Filled with sorrow that she would never be a mother, Nut turned
to Thoth for comfort. Like most males, he couldn't stand to see
a woman cry and promised to find a solution.
And that he did! Using his divine powers of
persuasion, Thoth talked the Moon into gambling with him. If he
won he would get just a little bit of the Moon's light.
The games went on for months, and at the end
Thoth had won enough light to create five complete days.
Nut didn't waste a precious moment of those five days. She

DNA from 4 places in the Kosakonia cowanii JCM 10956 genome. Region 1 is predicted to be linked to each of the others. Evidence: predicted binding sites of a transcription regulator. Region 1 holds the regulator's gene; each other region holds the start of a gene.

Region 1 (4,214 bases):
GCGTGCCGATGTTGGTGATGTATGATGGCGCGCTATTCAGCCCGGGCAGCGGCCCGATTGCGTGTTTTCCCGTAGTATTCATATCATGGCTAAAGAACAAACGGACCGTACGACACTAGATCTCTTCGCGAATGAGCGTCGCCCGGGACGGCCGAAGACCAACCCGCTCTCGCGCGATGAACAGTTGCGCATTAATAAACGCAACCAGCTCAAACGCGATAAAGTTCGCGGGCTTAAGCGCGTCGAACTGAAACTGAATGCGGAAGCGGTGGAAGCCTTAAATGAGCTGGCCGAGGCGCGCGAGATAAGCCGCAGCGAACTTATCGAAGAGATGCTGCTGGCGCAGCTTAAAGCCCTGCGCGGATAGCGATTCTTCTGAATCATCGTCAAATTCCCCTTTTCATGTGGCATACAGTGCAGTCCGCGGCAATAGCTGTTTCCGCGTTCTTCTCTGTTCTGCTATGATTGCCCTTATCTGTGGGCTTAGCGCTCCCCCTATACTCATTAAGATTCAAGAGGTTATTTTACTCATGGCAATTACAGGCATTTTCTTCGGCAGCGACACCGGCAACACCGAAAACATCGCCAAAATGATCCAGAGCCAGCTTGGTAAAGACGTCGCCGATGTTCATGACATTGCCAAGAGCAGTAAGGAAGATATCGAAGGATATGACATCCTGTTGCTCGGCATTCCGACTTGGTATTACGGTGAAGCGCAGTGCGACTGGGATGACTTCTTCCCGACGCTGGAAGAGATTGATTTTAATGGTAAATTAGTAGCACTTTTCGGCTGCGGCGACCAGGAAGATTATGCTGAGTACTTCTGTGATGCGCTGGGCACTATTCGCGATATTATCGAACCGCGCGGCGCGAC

gave birth to a different child on each day. From that day
forward she was called "Mother of the Gods".
The extra five days Thoth added to the solar year were
devoted to celebrations in honor of the goddess Nut. They were
held in late February just before the beginning of the new solar
year which previously had been only 360 days in length.
Thanks to the Egyptian Goddess Nut our year came to have 365 days!
* Fair Warning: This isn't a version of
the myth you're likely to encounter frequently on the web. It
comes from much earlier times and cultures. For a discussion
(and a helpful reference) on the migrations of the myths of Re,
Nut, and Geb to Egyptian mythology, see
Up the Wrong Alley.